Stocks pause as key inflation data eyed

By Chuck Mikolajczak

NEW YORK (Reuters) -U.S. stocks closed near flat on Tuesday ahead of inflation and other economic data that could shed light on the possible timing of a Federal Reserve interest rate cut.

As corporate earnings season winds down, investors refocused on economic data and the likely path of U.S. rates. Equities have been on a furious rally for weeks, fueled largely by enthusiasm about artificial intelligence-related stocks that lifted the S&P 500 and Dow Jones industrials to record levels while leaving the Nasdaq just short of a new high.

With the latest employment report not due until next week, the spotlight is on Thursday’s January personal consumption expenditures price index (PCE), the Fed’s preferred inflation gauge.

Should the PCE reading resemble recent inflation readings on consumer and producer prices, it could compel the Fed to hold rates at current levels longer than the market is anticipating.

On Monday, Kansas City Federal Reserve Bank President Jeffrey Schmid used a debut speech on policy to signal that he remains focused on the threat of high inflation and is in no rush to cut rates.

In addition, Fed Governor Michelle Bowman on Tuesday indicated she is in no hurry to cut rates, given upside risks to inflation that could stall progress or even cause price pressures to resurge.

“It’s been toppy, it feels like it is clearly a little bit stretched,” said Ken Polcari, managing partner at Kace Capital Advisors in Boca Raton, Florida.

“The market is getting at least attuned to the fact they are not going to get what they want and so it is backing up. … You’re going to see it fade in a hurry if the PCE number comes in as expected or hotter than expected.”

The Dow Jones Industrial Average fell 96.82 points, or 0.25%, to 38,972.41. The S&P 500 gained 8.65 points, or 0.17%, at 5,078.18 and the Nasdaq Composite rose 59.05 points, or 0.37%, to 16,035.30.

Expectations for a cut of at least 25 basis points (bps) by the Fed at its June meeting stand at 59.1%, down from the near certainty at the end of January, according to the CME Group’s FedWatch tool.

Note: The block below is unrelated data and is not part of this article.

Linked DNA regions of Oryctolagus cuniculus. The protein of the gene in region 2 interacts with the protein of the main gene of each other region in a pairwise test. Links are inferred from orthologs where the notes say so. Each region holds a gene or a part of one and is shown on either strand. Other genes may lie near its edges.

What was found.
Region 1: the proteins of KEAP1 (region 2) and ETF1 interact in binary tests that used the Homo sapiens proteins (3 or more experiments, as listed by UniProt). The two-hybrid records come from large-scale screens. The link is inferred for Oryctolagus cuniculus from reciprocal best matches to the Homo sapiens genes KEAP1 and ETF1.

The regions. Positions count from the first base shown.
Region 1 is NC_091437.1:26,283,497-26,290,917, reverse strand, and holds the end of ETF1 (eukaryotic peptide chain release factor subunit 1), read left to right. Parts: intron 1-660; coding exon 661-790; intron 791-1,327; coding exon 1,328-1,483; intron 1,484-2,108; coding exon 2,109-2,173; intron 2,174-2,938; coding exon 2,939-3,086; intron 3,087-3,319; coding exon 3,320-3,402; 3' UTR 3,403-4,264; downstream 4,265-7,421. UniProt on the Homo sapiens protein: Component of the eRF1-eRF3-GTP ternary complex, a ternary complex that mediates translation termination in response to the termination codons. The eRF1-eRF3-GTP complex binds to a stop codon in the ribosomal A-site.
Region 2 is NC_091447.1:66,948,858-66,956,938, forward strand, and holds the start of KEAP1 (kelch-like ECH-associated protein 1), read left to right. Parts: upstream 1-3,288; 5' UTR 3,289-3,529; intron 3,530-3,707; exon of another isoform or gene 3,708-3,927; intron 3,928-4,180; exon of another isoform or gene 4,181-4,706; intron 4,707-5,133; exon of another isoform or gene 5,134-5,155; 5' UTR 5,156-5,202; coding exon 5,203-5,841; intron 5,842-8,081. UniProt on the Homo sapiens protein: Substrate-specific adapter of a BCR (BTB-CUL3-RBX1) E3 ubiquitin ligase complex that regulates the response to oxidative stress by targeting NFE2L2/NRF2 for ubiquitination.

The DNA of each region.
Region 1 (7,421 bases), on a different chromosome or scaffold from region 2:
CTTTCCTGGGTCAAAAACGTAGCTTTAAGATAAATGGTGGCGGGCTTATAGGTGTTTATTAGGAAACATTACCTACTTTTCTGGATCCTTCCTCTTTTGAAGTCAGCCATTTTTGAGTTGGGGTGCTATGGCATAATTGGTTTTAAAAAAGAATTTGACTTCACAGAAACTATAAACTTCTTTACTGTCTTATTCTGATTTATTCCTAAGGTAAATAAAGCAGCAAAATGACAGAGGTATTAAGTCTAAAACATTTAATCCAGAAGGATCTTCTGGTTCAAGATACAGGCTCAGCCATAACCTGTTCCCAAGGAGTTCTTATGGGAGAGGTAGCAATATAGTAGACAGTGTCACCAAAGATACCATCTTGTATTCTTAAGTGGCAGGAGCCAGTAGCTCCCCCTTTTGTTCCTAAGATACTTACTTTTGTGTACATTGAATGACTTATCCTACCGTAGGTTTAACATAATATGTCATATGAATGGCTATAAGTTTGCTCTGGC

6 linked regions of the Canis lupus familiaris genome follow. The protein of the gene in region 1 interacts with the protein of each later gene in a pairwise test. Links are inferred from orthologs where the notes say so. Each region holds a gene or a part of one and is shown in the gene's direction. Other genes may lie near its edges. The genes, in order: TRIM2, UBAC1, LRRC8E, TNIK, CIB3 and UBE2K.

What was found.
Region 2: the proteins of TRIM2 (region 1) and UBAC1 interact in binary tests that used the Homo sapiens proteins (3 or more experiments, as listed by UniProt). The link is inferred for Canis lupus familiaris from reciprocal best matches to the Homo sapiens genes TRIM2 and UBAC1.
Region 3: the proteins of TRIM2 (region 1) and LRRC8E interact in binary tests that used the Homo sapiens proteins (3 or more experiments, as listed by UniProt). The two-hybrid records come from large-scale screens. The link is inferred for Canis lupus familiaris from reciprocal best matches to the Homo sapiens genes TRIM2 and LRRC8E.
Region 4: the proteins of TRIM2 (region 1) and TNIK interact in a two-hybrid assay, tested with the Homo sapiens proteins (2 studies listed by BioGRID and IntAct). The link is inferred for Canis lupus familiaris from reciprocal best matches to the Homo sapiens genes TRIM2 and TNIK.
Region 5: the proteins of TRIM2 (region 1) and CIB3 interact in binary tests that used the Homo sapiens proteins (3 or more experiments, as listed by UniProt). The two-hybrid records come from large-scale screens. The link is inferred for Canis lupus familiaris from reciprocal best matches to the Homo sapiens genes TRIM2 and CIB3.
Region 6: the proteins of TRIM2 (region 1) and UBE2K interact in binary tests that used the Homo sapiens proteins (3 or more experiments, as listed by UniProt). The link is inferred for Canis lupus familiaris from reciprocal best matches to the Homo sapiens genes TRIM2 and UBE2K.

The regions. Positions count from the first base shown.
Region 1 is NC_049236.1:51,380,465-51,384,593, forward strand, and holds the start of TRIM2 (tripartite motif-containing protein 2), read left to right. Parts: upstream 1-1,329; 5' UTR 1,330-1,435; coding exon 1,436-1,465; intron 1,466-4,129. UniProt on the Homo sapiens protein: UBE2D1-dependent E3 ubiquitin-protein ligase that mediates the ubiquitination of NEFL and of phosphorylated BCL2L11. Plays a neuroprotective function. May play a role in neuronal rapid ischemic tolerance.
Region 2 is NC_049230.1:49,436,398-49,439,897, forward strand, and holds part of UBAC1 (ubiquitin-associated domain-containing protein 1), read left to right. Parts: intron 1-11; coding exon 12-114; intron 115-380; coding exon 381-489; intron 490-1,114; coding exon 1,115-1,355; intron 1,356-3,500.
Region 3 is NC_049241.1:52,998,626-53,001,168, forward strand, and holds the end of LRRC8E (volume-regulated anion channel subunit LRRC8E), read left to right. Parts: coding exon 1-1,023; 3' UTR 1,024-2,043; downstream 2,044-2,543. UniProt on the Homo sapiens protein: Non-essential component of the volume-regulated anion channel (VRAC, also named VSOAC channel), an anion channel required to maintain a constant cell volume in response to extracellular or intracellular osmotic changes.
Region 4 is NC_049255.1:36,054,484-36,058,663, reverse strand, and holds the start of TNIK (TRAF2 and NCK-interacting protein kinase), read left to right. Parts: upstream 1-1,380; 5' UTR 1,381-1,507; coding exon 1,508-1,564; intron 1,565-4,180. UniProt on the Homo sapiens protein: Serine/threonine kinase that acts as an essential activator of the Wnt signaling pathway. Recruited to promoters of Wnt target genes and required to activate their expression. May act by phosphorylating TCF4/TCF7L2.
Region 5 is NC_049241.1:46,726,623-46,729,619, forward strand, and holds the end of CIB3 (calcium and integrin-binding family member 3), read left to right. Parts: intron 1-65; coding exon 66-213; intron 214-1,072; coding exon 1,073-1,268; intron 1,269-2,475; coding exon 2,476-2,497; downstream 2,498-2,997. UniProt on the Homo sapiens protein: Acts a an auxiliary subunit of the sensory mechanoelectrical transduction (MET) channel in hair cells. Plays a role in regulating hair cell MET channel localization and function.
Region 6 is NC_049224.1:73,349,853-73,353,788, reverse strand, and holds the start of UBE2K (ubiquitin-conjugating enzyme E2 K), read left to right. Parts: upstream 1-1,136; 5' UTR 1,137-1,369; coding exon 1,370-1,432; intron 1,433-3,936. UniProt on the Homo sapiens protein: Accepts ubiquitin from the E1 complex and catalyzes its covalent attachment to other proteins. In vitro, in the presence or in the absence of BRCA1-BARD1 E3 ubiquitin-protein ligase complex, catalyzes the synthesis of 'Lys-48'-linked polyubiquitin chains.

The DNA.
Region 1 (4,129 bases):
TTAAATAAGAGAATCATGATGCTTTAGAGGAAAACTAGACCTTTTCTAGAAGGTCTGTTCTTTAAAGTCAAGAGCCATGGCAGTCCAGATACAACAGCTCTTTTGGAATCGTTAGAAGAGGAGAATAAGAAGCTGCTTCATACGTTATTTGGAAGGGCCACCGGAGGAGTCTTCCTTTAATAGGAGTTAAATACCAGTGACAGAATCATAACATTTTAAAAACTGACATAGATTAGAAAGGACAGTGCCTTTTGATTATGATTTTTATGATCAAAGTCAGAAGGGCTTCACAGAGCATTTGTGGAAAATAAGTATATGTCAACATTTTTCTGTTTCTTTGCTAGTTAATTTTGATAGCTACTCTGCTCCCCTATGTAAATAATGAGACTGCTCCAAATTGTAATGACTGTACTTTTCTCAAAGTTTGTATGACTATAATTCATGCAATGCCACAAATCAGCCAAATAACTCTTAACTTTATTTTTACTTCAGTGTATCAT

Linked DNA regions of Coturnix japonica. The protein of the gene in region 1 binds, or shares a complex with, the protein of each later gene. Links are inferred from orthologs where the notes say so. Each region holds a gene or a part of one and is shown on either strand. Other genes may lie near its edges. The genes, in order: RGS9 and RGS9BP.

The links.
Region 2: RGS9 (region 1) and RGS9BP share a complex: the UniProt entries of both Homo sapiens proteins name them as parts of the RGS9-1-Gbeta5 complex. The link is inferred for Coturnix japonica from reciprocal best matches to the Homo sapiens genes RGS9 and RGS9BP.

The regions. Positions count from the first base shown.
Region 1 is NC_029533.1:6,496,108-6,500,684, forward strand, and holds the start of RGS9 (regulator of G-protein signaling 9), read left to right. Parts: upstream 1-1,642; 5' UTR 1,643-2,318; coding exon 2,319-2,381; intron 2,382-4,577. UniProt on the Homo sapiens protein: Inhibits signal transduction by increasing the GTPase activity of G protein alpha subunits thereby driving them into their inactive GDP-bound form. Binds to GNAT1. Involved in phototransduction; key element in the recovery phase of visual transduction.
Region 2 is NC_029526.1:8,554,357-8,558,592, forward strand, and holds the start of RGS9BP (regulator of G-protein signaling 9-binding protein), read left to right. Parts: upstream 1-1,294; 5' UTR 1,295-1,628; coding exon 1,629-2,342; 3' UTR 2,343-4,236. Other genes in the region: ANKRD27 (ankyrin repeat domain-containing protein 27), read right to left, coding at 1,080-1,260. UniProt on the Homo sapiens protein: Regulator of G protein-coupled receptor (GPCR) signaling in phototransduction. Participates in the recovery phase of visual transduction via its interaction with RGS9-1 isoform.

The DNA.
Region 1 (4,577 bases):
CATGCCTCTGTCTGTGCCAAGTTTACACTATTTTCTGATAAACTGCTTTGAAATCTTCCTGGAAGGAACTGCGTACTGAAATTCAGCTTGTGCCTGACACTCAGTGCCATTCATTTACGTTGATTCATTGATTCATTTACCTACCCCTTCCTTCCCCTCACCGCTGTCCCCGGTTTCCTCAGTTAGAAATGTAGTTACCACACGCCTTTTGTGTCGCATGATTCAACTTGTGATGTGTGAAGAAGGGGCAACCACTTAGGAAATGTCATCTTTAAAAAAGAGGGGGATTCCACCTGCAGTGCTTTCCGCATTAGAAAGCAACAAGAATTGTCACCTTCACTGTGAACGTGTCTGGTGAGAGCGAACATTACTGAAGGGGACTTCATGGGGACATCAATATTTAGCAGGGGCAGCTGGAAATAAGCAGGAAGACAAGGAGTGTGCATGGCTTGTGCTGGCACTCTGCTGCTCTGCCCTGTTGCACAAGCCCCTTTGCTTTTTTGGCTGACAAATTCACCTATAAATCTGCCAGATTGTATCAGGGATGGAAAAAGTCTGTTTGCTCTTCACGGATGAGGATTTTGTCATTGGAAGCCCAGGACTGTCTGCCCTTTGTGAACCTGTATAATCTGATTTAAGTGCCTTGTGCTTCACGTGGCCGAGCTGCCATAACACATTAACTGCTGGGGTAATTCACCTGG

Other data due this week which could help shape expectations from the Fed include the second estimate of gross domestic product, jobless claims and manufacturing activity.

U.S. consumer confidence retreated in February after a three-month gain, and orders for long-lasting U.S. manufactured goods fell more than expected in January, data on Tuesday showed.

Stocks gained some late support from Apple, which erased earlier declines to close up 0.81% after Bloomberg News reported the iPhone maker canceled work on its electric car, shifting some employees to its artificial intelligence project.

But UnitedHealth dropped just before the closing bell to end down 2.27% as the biggest drag on the Dow after WSJ reported the U.S. Department of Justice has launched an antitrust investigation into the company.

Viking Therapeutics surged 121.02% after its experimental drug to treat obesity helped patients achieve “significant” weight loss in a mid-stage study.

In turn, Amgen, which is also developing a weight-loss drug, lost 2.75%.

Advancing issues outnumbered decliners by a 1.45-to-1 ratio on the NYSE while on the Nasdaq, advancing issues outnumbered decliners by about 1.6-to-1.

The S&P 500 posted 46 new 52-week highs and no new lows while the Nasdaq recorded 253 new highs and 66 new lows.

Volume on U.S. exchanges was 11.21 billion shares, compared with the 11.71 billion average for the full session over the last 20 trading days.

(Reporting by Chuck Mikolajczak; Editing by Richard Chang)